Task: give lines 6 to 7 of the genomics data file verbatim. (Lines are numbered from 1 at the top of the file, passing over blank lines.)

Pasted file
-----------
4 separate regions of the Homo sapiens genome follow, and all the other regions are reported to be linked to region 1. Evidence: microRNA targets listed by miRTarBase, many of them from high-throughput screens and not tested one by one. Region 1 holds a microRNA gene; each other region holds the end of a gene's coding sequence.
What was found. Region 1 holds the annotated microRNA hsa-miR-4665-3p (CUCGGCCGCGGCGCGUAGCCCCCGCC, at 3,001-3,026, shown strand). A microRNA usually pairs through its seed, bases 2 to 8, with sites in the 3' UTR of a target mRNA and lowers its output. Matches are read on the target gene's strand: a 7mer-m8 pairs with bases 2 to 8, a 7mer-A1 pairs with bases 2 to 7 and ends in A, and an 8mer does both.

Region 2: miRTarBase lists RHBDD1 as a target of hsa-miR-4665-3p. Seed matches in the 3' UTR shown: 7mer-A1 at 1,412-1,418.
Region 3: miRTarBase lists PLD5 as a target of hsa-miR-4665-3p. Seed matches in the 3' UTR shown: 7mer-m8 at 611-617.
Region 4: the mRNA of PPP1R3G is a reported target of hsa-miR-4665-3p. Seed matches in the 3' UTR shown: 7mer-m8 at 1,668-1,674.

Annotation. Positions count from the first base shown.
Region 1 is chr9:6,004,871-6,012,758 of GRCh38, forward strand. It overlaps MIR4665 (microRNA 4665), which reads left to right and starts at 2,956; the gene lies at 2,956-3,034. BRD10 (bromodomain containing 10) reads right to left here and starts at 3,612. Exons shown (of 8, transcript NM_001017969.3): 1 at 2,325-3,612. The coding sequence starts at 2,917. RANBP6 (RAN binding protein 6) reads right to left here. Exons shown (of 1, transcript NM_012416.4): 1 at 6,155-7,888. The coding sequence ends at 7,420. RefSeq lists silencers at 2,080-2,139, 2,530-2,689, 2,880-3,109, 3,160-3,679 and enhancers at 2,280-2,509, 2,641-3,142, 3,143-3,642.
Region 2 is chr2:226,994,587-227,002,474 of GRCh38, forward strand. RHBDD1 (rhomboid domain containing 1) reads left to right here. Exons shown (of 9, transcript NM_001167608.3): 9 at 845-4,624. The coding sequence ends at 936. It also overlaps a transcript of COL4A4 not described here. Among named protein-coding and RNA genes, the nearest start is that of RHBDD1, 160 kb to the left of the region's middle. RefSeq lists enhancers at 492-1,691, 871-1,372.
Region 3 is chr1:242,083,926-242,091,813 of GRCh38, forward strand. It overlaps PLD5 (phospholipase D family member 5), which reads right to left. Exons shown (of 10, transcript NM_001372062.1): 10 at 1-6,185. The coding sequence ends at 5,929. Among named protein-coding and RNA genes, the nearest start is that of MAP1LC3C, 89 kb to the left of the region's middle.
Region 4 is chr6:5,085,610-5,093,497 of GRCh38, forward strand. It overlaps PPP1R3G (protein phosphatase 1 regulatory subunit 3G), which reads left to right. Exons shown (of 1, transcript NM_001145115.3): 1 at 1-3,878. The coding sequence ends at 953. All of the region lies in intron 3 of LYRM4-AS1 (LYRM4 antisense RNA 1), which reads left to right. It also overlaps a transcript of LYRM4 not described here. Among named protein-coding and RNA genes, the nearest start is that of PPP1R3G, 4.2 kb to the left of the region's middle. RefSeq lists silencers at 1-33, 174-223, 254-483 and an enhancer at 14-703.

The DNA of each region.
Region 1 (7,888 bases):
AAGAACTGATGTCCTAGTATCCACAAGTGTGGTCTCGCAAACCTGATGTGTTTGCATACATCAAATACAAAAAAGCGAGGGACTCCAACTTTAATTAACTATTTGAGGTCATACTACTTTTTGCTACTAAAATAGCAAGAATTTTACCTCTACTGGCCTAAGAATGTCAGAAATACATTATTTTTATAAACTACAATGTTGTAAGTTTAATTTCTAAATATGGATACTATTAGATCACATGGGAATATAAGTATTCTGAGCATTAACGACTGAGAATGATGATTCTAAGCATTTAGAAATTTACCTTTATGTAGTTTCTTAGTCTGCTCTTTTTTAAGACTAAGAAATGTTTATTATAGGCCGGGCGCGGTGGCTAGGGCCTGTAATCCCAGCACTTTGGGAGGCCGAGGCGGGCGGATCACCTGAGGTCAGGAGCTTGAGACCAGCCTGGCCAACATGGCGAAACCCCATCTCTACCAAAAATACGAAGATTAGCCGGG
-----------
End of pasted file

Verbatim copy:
Annotation. Positions count from the first base shown.
Region 1 is chr9:6,004,871-6,012,758 of GRCh38, forward strand. It overlaps MIR4665 (microRNA 4665), which reads left to right and starts at 2,956; the gene lies at 2,956-3,034. BRD10 (bromodomain containing 10) reads right to left here and starts at 3,612. Exons shown (of 8, transcript NM_001017969.3): 1 at 2,325-3,612. The coding sequence starts at 2,917. RANBP6 (RAN binding protein 6) reads right to left here. Exons shown (of 1, transcript NM_012416.4): 1 at 6,155-7,888. The coding sequence ends at 7,420. RefSeq lists silencers at 2,080-2,139, 2,530-2,689, 2,880-3,109, 3,160-3,679 and enhancers at 2,280-2,509, 2,641-3,142, 3,143-3,642.